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MERIDIAN -- Leaders in Joint School District Number Two (the Meridian school district) say there is support to build another school, but only if one condition is met.

Joint School District Number Two is the largest school district in the state with 36,000 students. They're also one of the fastest growing.

They are over capacity at some of their high schools and all of their middle schools. Lake Hazel Middle School is 45 percent over capacity.

A survey just returned to the district indicates 76 percent of parents (not all voters, but parents) agreed or strongly agreed that relieving overcrowding at middle schools should be a priority on the next bond proposal. And 73 percent supported that same idea for high schools, while 62 percent (less than the required percentage for a bond to pass) believed relieving overcrowding at elementary schools with a bond should be a priority.

However, parents weren't nearly as supportive. Only 50 percent support a bond if it raised property taxes. I don't think you would actually pass it otherwise. If it's a tax increase, the way I would read that data is, that would not be successful with voters, district spokesman Eric Exline.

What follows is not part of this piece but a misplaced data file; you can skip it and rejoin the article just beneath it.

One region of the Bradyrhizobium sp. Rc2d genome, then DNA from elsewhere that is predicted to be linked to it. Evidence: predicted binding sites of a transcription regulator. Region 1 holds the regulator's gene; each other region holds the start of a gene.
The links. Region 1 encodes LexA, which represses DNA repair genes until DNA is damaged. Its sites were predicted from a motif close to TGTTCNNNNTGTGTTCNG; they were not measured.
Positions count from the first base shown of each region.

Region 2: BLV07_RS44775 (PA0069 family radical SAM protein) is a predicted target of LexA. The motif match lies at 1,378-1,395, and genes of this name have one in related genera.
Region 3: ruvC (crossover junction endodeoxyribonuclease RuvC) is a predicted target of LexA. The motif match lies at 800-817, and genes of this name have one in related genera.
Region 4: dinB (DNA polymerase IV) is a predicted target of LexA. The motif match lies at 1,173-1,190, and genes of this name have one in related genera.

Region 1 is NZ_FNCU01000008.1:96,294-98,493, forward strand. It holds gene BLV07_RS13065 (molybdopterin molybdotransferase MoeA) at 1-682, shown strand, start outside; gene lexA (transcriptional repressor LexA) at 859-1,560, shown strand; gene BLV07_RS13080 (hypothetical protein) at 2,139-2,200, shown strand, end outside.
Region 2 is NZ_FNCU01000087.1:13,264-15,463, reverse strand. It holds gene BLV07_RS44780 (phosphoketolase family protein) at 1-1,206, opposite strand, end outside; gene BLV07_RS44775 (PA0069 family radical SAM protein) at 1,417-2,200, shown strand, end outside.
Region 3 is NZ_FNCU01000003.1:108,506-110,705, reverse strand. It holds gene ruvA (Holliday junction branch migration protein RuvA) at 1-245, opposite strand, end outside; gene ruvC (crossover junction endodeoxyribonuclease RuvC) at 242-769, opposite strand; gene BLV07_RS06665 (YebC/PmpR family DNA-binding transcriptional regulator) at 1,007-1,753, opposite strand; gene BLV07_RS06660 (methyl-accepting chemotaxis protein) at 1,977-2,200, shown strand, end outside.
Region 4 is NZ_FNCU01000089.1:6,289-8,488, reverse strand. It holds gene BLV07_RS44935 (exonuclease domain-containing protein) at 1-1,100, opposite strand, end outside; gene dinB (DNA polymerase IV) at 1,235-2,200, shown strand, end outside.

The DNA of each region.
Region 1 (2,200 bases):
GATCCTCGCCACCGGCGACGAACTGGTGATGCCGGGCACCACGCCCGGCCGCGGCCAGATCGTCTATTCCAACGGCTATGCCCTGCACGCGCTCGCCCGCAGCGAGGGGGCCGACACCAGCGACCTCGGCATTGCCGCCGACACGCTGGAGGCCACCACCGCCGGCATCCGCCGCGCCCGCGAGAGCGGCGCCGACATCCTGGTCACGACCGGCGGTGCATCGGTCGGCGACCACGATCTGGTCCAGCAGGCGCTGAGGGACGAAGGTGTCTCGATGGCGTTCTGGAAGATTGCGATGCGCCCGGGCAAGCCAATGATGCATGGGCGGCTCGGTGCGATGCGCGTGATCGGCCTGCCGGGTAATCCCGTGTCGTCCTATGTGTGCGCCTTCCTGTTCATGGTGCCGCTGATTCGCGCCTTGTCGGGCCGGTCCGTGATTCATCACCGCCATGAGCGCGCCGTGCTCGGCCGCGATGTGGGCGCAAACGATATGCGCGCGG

Exline says with property values rising in the area they wouldn't need to raise taxes since they are rising on their own. So then, you can levy the same amount, or even less, and still generate enough money to pay whatever the district's obligations are, when it comes to past bonds, and even potentially a future bond. We saw about a 12 percent increase in market value last year. I think that's going to continue. There is a lot of construction going on right now that had really stopped for three years, he said.

KTVB's Jamie Grey just did a special report on how school districts like Meridian are running out of operational funds known as discretionary funds. So if they are able to build a school, how can they pay to run it? Exline says the largest expense of running a school is the staff. They wouldn't need to hire any more, since they have enough teachers for the students, just not enough rooms to put them in. Books are a little bit more of an additional cost, and the cost of turning on the heat and lights is an additional expense. But the big expense, the staffing, is basically just a transfer from one school to another.

A committee will look over the survey and give a proposal to the school board on whether or not to try to run a bond. That should happen by January.

Meridian taxpayers are still paying on a two-year school levy they passed in March of 2012.

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